March 12, 2015 report
Tiny magnets used to upset flight of fruit flies to study their abilities (w/ Video)
(Phys.org)—A trio of researchers at Cornell University has found that fruit flies are able to right themselves during flight with unprecedented speed and agility. In their paper published in the Journal of the Royal Society Interface, physicists Tsevi Beatus and Itai Cohen and mathematician John M. Guckenheimer describe how they glued magnets to the backs of fruit flies to cause them to roll over in flight, and then recorded what happened with high-speed cameras.
Fruit flies are notoriously good fliers, swatting at them usually results in a miss, and if luck intervenes and a strike is landed, the little bugs right themselves nearly instantaneously. But just how good are they at responding to troubles encountered during flight? That was what the research trio sought to discover.
To find out, they glued a magnetized steel pin just 1.5 - 2mm long to approximately 15 of the flies (which added about 20 percent to their weight) and then released them into a transparent box. Affixed to the box was a set of "Helmholtz coils" which the researchers used to manipulate the magnetic field around the flies in the box. Turning on the coils caused the flies to flip over in flight—by filming the action with a high speed camera, the researchers were able to see both how fast the flies recovered and how they did it so quickly.
Reviewing the tape revealed that the flies were able to recover in just 30 milliseconds on average, which translated to approximately three or four wing beats. The researchers also found that the flies were able to begin their response as quickly as five milliseconds after flight disruption—one of the fastest ever seen by any organism. In watching carefully, the researchers were able to see that the flies recovered by increasing the amplitude of a wing beat on one side of its body while simultaneously reducing amplitude on the other, all the while adjusting the stroke angle of both wings independently. Interestingly, the researchers also noted that the flies lowered their legs a little bit, as if they were preparing to land, perhaps as a means of changing its center of gravity.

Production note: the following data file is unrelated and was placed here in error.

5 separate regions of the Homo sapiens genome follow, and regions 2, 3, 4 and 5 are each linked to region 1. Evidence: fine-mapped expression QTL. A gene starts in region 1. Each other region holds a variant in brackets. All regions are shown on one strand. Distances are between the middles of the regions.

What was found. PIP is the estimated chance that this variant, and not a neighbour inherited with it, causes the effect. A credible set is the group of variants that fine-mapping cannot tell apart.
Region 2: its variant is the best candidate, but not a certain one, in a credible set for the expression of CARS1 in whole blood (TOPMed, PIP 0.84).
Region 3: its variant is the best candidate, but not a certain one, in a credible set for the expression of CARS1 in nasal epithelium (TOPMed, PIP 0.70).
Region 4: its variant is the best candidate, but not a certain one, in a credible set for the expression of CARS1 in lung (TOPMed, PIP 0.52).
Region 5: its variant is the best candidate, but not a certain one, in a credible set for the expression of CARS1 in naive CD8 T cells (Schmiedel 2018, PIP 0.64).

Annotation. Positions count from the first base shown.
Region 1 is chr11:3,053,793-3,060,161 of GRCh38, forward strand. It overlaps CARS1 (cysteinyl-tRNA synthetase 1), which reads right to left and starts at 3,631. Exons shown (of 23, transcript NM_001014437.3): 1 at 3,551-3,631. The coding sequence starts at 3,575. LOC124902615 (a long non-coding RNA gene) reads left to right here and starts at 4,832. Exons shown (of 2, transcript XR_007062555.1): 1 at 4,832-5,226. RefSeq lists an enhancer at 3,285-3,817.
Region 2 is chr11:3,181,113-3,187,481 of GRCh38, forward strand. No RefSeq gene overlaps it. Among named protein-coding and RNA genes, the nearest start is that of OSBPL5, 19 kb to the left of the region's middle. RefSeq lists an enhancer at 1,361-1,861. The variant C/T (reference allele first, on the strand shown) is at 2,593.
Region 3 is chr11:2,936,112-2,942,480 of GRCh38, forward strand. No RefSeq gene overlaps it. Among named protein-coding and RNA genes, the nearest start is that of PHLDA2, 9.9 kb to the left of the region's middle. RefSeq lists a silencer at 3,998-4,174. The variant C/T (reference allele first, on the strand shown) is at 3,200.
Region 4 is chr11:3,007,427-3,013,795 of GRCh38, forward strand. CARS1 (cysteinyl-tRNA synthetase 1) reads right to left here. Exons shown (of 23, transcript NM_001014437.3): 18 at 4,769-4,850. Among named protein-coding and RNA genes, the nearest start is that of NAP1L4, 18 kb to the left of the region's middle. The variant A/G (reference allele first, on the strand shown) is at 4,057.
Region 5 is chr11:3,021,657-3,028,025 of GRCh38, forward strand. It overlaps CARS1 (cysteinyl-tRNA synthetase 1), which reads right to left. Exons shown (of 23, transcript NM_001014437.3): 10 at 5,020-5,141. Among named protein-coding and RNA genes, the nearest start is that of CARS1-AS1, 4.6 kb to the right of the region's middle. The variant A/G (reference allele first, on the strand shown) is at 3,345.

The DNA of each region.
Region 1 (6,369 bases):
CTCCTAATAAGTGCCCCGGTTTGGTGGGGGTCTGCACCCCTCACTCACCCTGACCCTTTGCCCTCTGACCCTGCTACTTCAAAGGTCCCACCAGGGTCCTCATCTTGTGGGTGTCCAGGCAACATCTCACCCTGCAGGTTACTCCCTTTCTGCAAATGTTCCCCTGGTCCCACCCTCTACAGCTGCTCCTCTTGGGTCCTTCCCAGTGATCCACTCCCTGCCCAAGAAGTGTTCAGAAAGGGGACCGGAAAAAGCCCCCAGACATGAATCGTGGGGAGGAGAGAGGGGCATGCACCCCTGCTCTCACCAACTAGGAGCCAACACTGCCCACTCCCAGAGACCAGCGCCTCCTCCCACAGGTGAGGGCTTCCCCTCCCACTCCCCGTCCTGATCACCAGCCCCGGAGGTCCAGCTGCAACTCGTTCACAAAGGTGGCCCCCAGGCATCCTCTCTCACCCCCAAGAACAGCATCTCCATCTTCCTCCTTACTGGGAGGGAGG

Overall the researchers found the flies possessed remarkable agility in flight, despite their inherent instability—far superior to anything we humans have devised. Hopefully more such studies will reveal more secrets that might one day lead to developing tiny robots with similar abilities.
Owing to aerodynamic instabilities, stable flapping flight requires ever-present fast corrective actions. Here, we investigate how flies control perturbations along their body roll angle, which is unstable and their most sensitive degree of freedom. We glue a magnet to each fly and apply a short magnetic pulse that rolls it in mid-air. Fast video shows flies correct perturbations up to 100° within 30 ± 7 ms by applying a stroke-amplitude asymmetry that is well described by a linear proportional–integral controller. For more aggressive perturbations, we show evidence for nonlinear and hierarchical control mechanisms. Flies respond to roll perturbations within 5 ms, making this correction reflex one of the fastest in the animal kingdom.
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